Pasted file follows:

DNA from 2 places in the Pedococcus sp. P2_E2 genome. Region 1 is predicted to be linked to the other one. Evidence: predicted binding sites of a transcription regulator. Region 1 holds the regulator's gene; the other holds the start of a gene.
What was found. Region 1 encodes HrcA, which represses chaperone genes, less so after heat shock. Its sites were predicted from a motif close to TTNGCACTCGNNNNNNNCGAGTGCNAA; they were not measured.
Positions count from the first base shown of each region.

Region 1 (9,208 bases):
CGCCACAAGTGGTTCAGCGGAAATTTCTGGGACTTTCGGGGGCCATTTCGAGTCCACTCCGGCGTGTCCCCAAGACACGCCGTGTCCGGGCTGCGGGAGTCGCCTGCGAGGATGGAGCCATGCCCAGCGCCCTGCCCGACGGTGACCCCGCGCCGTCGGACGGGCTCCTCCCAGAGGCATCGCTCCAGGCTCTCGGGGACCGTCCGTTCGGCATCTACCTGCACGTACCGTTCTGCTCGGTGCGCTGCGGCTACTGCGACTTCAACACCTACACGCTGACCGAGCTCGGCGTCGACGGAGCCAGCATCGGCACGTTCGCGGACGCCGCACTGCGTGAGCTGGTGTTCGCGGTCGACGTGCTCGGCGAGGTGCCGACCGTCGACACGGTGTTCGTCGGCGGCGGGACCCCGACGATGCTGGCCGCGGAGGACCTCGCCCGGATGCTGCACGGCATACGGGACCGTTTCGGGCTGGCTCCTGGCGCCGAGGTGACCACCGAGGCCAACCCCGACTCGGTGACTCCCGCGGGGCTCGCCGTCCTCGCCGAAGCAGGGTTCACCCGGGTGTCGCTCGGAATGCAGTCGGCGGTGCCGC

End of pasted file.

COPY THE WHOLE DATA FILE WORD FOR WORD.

DNA from 2 places in the Pedococcus sp. P2_E2 genome. Region 1 is predicted to be linked to the other one. Evidence: predicted binding sites of a transcription regulator. Region 1 holds the regulator's gene; the other holds the start of a gene.
What was found. Region 1 encodes HrcA, which represses chaperone genes, less so after heat shock. Its sites were predicted from a motif close to TTNGCACTCGNNNNNNNCGAGTGCNAA; they were not measured.
Positions count from the first base shown of each region.

Region 1 (9,208 bases):
CGCCACAAGTGGTTCAGCGGAAATTTCTGGGACTTTCGGGGGCCATTTCGAGTCCACTCCGGCGTGTCCCCAAGACACGCCGTGTCCGGGCTGCGGGAGTCGCCTGCGAGGATGGAGCCATGCCCAGCGCCCTGCCCGACGGTGACCCCGCGCCGTCGGACGGGCTCCTCCCAGAGGCATCGCTCCAGGCTCTCGGGGACCGTCCGTTCGGCATCTACCTGCACGTACCGTTCTGCTCGGTGCGCTGCGGCTACTGCGACTTCAACACCTACACGCTGACCGAGCTCGGCGTCGACGGAGCCAGCATCGGCACGTTCGCGGACGCCGCACTGCGTGAGCTGGTGTTCGCGGTCGACGTGCTCGGCGAGGTGCCGACCGTCGACACGGTGTTCGTCGGCGGCGGGACCCCGACGATGCTGGCCGCGGAGGACCTCGCCCGGATGCTGCACGGCATACGGGACCGTTTCGGGCTGGCTCCTGGCGCCGAGGTGACCACCGAGGCCAACCCCGACTCGGTGACTCCCGCGGGGCTCGCCGTCCTCGCCGAAGCAGGGTTCACCCGGGTGTCGCTCGGAATGCAGTCGGCGGTGCCGC